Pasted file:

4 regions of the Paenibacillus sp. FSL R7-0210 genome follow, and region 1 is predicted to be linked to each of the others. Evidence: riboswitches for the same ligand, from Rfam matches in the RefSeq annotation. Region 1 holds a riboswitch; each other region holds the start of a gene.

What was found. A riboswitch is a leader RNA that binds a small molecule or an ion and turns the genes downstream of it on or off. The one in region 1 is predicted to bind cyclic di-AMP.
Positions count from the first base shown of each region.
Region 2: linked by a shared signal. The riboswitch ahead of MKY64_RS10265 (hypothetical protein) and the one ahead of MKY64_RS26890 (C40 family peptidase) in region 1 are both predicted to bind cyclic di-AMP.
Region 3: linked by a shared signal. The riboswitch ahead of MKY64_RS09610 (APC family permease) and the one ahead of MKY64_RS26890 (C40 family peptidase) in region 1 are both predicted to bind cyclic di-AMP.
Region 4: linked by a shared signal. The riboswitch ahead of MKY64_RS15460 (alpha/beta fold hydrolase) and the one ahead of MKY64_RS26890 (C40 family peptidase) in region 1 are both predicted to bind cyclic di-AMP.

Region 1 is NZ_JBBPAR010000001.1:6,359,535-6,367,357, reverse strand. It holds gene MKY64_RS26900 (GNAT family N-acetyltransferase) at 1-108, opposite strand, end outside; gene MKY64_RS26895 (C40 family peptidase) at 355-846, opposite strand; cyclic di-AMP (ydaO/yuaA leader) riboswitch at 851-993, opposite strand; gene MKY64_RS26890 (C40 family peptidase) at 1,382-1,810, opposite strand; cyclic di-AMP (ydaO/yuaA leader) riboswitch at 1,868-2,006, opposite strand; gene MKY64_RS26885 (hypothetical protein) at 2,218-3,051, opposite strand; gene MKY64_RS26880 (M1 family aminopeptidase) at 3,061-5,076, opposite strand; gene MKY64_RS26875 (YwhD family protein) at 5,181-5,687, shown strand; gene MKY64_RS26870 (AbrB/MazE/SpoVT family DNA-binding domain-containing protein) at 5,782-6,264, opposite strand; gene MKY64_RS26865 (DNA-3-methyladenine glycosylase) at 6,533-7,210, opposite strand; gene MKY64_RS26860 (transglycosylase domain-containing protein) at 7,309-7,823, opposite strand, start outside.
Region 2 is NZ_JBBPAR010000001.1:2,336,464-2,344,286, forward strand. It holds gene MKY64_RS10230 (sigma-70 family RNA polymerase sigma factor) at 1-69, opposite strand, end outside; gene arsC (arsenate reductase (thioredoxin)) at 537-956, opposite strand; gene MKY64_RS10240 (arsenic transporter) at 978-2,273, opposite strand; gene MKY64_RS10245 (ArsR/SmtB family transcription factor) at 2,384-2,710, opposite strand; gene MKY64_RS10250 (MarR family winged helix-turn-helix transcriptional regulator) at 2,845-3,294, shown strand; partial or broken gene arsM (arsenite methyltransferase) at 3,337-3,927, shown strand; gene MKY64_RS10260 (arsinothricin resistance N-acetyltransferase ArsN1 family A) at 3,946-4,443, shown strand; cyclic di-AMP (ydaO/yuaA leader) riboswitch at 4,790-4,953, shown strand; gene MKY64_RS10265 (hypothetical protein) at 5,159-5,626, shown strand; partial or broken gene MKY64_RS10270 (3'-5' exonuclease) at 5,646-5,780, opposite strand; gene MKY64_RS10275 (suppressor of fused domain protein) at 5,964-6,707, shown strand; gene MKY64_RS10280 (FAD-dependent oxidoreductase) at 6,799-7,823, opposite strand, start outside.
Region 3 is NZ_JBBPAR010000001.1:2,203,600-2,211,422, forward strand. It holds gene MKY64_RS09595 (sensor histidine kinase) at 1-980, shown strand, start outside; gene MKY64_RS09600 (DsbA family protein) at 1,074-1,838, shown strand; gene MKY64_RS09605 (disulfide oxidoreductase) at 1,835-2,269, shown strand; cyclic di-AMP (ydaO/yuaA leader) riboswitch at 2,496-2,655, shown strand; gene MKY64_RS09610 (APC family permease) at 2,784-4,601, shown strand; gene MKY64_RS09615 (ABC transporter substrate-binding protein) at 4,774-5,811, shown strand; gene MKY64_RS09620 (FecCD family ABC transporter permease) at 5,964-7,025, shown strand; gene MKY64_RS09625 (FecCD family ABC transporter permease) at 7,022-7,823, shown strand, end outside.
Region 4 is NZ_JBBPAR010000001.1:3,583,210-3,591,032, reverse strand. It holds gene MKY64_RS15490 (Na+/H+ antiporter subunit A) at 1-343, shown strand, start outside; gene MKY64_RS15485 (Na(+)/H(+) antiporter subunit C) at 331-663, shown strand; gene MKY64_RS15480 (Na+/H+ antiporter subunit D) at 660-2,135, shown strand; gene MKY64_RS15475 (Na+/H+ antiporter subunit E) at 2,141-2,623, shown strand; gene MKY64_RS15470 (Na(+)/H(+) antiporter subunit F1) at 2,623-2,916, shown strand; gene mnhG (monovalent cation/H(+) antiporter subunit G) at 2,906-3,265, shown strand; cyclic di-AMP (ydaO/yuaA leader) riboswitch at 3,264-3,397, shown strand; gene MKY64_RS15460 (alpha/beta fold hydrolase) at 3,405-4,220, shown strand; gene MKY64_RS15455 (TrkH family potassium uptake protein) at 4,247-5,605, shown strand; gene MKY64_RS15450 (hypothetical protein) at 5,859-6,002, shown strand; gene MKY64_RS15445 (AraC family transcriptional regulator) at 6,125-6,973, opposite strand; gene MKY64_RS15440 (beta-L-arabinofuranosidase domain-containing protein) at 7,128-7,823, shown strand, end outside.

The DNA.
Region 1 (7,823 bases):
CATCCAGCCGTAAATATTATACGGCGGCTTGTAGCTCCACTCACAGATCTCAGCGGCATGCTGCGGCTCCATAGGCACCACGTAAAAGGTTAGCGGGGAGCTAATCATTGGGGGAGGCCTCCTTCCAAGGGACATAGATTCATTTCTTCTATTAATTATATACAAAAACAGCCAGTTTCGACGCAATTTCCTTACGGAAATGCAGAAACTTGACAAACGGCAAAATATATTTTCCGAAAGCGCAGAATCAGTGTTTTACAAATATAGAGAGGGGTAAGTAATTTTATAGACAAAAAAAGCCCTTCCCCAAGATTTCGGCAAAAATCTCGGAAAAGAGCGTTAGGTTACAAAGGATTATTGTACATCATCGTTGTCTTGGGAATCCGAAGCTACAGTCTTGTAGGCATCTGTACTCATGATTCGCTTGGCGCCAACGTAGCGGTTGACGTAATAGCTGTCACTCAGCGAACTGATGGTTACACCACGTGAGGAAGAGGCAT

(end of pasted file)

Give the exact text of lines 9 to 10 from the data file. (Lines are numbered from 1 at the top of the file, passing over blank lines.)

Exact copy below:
Region 3 is NZ_JBBPAR010000001.1:2,203,600-2,211,422, forward strand. It holds gene MKY64_RS09595 (sensor histidine kinase) at 1-980, shown strand, start outside; gene MKY64_RS09600 (DsbA family protein) at 1,074-1,838, shown strand; gene MKY64_RS09605 (disulfide oxidoreductase) at 1,835-2,269, shown strand; cyclic di-AMP (ydaO/yuaA leader) riboswitch at 2,496-2,655, shown strand; gene MKY64_RS09610 (APC family permease) at 2,784-4,601, shown strand; gene MKY64_RS09615 (ABC transporter substrate-binding protein) at 4,774-5,811, shown strand; gene MKY64_RS09620 (FecCD family ABC transporter permease) at 5,964-7,025, shown strand; gene MKY64_RS09625 (FecCD family ABC transporter permease) at 7,022-7,823, shown strand, end outside.
Region 4 is NZ_JBBPAR010000001.1:3,583,210-3,591,032, reverse strand. It holds gene MKY64_RS15490 (Na+/H+ antiporter subunit A) at 1-343, shown strand, start outside; gene MKY64_RS15485 (Na(+)/H(+) antiporter subunit C) at 331-663, shown strand; gene MKY64_RS15480 (Na+/H+ antiporter subunit D) at 660-2,135, shown strand; gene MKY64_RS15475 (Na+/H+ antiporter subunit E) at 2,141-2,623, shown strand; gene MKY64_RS15470 (Na(+)/H(+) antiporter subunit F1) at 2,623-2,916, shown strand; gene mnhG (monovalent cation/H(+) antiporter subunit G) at 2,906-3,265, shown strand; cyclic di-AMP (ydaO/yuaA leader) riboswitch at 3,264-3,397, shown strand; gene MKY64_RS15460 (alpha/beta fold hydrolase) at 3,405-4,220, shown strand; gene MKY64_RS15455 (TrkH family potassium uptake protein) at 4,247-5,605, shown strand; gene MKY64_RS15450 (hypothetical protein) at 5,859-6,002, shown strand; gene MKY64_RS15445 (AraC family transcriptional regulator) at 6,125-6,973, opposite strand; gene MKY64_RS15440 (beta-L-arabinofuranosidase domain-containing protein) at 7,128-7,823, shown strand, end outside.